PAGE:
Take the 2-minute tour ×
Game Development Stack Exchange is a question and answer site for professional and independent game developers. It's 100% free, no registration required.

I'm rolling my own 3D engine in Javascript and using only canvas drawing, no WebGL. This is another Minecraft clone, I love boxes, don't judge me.

So far everything works wonderfully, except for one thing: in 3D when some vertices go behind the near clipping plane their projection on the screen comes out weird (assuming other vertices used to trace a plane are in front).

I tried clipping these points but then I can see trough the surfaces that use these vertices. In WebGL/OpenGL the graphics card takes care of these points and the plane is rendered correctly, but I don't have access to hardware so I must code this myself.

I'm not quite sure what to make of it, currently the last thing that came to mind is to reverse the projection of points behind the player's near clipping plane, which seems logical since I must project a point to a screen which is in front of the vertex.

Here are my thoughts:

enter image description here

Here are some images to illustrate what happens:

enter image description here

From distance the blue box renders perfectly well.

enter image description here

When some of the vertices go behind the player's near clipping plane I do reverse projection, but it doesn't look right:

focalLength *= -1;
2d.x = x*focalLength/z;
2d.y = y*focalLength/z;

Note that the gray box behind is completely removed since all the vertices used to draw its faces are behind the player.

enter image description here

This is what happens when look up or down.

I don't know what to make of the math behind this, I'm hoping somebody has encountered the same problem already and can help me.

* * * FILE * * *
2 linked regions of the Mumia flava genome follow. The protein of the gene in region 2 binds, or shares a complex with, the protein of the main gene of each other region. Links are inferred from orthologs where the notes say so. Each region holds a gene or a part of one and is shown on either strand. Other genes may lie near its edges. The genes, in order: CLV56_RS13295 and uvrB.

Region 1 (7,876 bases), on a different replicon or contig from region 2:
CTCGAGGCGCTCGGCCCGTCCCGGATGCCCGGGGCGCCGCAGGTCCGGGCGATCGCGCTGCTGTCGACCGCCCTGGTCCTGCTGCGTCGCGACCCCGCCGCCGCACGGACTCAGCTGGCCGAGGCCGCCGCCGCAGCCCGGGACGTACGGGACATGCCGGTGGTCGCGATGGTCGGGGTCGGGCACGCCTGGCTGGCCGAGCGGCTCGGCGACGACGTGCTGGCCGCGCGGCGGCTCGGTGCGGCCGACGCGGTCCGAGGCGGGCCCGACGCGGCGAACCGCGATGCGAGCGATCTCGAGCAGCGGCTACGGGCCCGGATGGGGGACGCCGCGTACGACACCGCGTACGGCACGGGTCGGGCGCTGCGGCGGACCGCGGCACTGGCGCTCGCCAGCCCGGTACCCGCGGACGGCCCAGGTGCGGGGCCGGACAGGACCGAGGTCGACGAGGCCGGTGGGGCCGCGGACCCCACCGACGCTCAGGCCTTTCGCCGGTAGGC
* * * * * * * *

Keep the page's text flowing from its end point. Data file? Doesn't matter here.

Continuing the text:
share|improve this question
1  
If the points are closer to the eye than the near clip plane, they should be clipped -- and this might indeed let you see "through" an object. This is the typical behavior; collision normally prevents that particular visual artifact. Was that the only thing wrong with your clipping solution? –  Josh Petrie Jan 12 '12 at 16:02
    
@JoshPetrie: I understand that the points must be clipped, but if I do that the whole square will disappear as one or two of the vertices by which the drawing routine must pass are missing (in 2d) and the player would be able to see through that square. I'd like them to be "outside" of the canvas (on the projection) so that the square could still be drawn. I'm not sure if I'm clear enough. –  Solenoid Jan 12 '12 at 16:12
    
You are -- I'm saying that is normal behavior and you want to prevent this from happening by preventing the player from getting that close to one of the cubes. If you really wanted to do this you should clip but reconstruct the triangles (possibly). This will still look unusual, especially if you have textures. If what I'm saying doesn't make sense, you can join us in the chat so we don't create a really chatty comment thread. –  Josh Petrie Jan 12 '12 at 16:17
    
What you're saying makes sense, reconstructing takes too much time so that's not the solution. I hoped there was a way to still draw that vertex on the 2d plane that was behind the player so the lineTo(x,y) function could still be called, only I don't know how it behaves... it's a bizarre dimension, I agree. –  Solenoid Jan 12 '12 at 16:43